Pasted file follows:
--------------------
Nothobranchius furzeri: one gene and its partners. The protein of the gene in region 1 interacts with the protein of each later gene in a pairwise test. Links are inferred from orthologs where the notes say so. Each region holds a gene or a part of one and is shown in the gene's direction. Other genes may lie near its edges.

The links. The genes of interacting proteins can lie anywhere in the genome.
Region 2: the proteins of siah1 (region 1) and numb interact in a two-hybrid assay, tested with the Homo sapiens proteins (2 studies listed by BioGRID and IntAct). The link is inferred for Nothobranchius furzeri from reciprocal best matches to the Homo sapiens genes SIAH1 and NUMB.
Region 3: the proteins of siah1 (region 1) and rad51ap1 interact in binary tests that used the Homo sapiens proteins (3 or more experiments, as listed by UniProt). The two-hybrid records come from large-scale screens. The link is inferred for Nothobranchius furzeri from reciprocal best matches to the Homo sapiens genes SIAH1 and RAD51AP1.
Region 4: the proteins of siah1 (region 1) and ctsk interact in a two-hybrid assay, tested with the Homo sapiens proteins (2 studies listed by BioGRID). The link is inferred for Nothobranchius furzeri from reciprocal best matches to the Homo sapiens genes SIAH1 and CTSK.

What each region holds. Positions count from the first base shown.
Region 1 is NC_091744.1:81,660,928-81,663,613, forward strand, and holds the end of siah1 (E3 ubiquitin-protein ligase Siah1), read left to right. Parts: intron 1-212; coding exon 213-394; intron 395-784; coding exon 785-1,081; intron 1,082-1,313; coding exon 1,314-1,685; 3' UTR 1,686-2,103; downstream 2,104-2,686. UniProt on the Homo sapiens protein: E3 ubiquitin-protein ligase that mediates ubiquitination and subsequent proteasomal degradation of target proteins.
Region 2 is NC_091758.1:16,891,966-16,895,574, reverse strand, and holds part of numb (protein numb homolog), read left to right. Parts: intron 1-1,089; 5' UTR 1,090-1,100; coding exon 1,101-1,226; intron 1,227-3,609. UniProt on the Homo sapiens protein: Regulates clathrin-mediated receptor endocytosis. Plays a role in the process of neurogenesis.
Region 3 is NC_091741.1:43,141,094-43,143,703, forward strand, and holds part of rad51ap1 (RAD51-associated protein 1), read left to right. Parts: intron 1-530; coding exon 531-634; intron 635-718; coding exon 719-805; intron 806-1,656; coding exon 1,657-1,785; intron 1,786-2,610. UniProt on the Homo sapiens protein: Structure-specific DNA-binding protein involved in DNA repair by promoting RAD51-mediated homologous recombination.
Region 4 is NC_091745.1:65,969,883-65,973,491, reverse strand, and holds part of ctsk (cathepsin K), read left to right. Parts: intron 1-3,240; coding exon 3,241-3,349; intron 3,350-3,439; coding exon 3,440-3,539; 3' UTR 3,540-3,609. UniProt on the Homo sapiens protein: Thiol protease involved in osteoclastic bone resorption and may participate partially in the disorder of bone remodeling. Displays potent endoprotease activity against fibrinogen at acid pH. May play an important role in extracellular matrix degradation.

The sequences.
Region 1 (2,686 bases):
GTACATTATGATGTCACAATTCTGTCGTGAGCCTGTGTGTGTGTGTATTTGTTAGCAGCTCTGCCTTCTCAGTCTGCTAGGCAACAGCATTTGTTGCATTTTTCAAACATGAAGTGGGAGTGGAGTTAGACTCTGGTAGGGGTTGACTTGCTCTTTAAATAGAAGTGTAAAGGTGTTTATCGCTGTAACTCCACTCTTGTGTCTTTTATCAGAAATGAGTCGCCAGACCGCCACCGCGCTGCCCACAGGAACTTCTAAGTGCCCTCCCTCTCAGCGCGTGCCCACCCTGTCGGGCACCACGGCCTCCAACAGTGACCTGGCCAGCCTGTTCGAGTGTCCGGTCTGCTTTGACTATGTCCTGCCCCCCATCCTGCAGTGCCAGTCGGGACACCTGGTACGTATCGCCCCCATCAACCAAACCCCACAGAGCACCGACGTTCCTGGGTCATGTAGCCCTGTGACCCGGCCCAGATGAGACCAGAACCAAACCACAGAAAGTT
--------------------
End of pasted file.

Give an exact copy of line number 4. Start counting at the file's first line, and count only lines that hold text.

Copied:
Region 3: the proteins of siah1 (region 1) and rad51ap1 interact in binary tests that used the Homo sapiens proteins (3 or more experiments, as listed by UniProt). The two-hybrid records come from large-scale screens. The link is inferred for Nothobranchius furzeri from reciprocal best matches to the Homo sapiens genes SIAH1 and RAD51AP1.